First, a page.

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Photo: “Vladimir Putin Speech at State Duma plenary session 2020-03-10 03“, by The Presidential Press and Information Office, licensed under CC BY 4.0. Hue modified from the original

Wolfe, Sven Daniel. “Between the minor and the intimate: Encountering the authoritarian (extra) ordinary in Russia, Belarus, and Ukraine.” Geopolitics (2021): 1-26.


Through an investigation of authoritarian encounters in Russia, Belarus, and Ukraine, this paper takes seriously the challenges of making geopolitical sense of contextualised micro moments. Working in a minor key, the paper offers three contributions. First, it advances a minor theory, micropolitical sensibility that interrogates the co-constitution of intimate and geopolitical scales. Second, it proposes a loose ethnographic framework to guide the analysis of ordinary moments, link them outside of the immediate, and make fuller sense of the geopolitical: rupture, digestion, connection, and representation. Third, it aspires to destabilise regional container thinking and Orientalising tendencies through a focus on authoritarian practices rather than authoritarian states. Overall, the paper foregrounds a minoritarian reading of the micro-dynamics of authoritarian encounter in order to enrich the conversation on the constitution of the geopolitical, while also offering an intimate and interconnected methodology that encourages critical, safe, and ethical research under authoritarian conditions.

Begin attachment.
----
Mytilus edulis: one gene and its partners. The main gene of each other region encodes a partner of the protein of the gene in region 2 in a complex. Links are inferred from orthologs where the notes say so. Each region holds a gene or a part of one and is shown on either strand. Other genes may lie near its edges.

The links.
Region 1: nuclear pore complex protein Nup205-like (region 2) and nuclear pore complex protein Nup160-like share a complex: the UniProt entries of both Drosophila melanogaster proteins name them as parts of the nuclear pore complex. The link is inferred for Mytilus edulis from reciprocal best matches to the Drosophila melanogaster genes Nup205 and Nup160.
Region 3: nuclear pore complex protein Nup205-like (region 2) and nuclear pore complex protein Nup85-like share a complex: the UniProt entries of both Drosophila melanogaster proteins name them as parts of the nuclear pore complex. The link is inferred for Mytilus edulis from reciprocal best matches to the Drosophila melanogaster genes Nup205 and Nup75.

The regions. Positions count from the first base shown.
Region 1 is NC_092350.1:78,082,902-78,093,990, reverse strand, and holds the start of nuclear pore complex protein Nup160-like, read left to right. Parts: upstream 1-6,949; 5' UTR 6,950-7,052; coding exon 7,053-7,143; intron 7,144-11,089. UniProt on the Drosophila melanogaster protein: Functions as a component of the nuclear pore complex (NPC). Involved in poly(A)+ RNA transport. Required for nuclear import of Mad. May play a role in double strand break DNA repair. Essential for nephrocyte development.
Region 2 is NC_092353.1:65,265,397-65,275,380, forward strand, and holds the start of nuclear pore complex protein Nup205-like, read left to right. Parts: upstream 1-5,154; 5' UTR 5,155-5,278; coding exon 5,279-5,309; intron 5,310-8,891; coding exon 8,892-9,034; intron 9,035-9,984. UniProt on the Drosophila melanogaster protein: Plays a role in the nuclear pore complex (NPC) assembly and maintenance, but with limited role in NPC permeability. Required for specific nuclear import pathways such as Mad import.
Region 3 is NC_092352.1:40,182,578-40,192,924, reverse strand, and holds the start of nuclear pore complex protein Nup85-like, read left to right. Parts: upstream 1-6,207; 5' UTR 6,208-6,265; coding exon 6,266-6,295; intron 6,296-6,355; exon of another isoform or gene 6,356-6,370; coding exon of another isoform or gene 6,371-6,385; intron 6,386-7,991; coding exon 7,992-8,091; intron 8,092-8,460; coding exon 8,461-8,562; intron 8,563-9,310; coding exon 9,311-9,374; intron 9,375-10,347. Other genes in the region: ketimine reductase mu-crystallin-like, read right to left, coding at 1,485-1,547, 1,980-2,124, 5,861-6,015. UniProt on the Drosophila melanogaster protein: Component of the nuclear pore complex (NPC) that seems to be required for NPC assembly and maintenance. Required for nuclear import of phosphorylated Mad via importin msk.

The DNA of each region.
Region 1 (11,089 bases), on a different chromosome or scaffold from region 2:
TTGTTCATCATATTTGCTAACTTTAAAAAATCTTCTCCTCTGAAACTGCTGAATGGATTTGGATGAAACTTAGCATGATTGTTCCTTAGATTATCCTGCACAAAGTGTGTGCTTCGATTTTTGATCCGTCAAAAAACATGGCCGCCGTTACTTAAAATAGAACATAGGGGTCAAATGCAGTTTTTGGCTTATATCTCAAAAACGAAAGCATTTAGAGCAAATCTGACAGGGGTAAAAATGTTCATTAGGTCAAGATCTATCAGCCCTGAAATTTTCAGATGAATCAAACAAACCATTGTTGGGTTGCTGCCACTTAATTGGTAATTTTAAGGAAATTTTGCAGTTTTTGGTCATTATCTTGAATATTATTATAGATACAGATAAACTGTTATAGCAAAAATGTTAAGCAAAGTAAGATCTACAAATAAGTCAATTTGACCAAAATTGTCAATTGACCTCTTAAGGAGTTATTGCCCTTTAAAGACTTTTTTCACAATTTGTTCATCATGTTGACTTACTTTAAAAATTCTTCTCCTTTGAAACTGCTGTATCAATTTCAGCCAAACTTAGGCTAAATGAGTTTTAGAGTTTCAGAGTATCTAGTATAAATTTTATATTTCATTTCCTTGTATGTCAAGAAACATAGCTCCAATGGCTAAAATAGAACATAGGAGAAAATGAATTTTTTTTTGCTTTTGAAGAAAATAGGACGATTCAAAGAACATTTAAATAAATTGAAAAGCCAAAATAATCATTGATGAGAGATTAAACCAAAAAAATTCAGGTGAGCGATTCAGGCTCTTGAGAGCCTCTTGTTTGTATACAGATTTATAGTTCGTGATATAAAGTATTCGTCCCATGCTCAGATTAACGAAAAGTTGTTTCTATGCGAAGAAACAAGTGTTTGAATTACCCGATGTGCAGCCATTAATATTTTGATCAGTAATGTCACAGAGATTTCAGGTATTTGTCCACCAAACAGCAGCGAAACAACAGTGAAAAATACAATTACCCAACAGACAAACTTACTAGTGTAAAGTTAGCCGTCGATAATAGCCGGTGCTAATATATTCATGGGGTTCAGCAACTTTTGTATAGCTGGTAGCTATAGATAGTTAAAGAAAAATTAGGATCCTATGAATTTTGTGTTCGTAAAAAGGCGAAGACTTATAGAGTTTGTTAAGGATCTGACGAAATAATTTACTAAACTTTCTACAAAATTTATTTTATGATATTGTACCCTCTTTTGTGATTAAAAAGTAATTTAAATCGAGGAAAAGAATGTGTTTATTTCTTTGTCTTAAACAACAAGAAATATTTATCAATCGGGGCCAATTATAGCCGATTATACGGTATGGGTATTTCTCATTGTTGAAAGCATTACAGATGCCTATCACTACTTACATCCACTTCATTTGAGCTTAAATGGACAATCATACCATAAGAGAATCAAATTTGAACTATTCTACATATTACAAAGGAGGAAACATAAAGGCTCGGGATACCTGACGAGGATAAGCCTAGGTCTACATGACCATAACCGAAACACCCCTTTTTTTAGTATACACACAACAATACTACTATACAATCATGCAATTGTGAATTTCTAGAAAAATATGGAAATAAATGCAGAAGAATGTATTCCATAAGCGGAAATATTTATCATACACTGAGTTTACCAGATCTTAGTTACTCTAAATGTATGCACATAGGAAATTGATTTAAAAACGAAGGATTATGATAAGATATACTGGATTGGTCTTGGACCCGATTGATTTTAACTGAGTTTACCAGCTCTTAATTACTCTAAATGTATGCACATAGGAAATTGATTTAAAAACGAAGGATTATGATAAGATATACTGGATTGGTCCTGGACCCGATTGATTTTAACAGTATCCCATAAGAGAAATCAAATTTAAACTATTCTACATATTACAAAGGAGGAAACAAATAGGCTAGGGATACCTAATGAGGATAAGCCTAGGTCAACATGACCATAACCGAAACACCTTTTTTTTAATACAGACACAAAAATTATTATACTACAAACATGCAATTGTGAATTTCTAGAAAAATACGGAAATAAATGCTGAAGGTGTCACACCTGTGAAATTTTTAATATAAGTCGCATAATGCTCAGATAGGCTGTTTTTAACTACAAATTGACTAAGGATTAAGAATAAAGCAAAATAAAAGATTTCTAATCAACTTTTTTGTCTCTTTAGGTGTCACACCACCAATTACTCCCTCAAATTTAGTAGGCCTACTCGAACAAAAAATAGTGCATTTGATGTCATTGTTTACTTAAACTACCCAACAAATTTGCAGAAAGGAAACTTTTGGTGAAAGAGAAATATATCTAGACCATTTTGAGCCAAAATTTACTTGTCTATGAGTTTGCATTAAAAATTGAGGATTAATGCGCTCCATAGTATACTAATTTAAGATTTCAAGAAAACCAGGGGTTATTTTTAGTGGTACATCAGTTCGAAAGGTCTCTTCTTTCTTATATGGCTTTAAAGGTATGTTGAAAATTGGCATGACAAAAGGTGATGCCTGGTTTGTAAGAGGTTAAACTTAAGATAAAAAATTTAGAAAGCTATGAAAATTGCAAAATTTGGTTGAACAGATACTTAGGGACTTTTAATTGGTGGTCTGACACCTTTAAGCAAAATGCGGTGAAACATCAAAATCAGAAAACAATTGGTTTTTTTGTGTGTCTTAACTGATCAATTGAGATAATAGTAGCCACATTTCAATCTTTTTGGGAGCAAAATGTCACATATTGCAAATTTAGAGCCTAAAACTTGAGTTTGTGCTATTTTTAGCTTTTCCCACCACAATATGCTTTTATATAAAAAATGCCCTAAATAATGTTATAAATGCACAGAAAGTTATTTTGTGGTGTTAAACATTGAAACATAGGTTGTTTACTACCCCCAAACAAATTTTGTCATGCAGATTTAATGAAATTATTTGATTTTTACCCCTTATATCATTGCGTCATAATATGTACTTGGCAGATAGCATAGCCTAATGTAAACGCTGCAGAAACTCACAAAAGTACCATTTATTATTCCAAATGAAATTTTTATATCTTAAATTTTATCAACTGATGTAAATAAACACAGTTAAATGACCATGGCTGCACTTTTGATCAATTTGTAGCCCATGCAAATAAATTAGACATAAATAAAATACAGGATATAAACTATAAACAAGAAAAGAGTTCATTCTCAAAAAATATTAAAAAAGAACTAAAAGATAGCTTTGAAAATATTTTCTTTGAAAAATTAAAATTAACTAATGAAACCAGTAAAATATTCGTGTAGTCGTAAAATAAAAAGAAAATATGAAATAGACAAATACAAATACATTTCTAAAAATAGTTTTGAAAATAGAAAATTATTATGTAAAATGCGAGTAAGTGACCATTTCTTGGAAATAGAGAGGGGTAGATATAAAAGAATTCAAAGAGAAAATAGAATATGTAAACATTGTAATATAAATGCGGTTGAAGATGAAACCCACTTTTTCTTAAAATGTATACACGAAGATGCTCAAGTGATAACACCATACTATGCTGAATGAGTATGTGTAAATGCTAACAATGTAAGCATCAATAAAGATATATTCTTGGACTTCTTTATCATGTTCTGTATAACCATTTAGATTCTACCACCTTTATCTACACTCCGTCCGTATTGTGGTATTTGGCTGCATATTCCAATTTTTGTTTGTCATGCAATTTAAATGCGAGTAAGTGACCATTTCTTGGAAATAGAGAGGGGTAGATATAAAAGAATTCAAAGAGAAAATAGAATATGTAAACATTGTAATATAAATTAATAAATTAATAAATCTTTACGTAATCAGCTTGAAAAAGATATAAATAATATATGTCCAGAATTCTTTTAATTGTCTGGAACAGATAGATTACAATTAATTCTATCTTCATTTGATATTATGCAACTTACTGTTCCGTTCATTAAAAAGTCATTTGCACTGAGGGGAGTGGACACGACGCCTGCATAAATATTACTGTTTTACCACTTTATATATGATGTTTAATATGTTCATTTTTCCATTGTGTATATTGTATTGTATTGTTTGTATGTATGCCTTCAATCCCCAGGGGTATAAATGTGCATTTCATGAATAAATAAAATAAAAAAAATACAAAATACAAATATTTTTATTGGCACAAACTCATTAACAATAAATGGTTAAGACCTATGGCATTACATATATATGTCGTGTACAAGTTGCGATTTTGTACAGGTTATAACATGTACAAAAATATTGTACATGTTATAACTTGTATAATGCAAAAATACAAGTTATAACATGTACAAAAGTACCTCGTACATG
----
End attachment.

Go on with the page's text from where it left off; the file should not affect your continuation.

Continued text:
The Illiberalism Studies Program studies the different faces of illiberal politics and thought in today’s world, taking into account the diversity of their cultural context, their intellectual genealogy, the sociology of their popular support, and their implications on the international scene.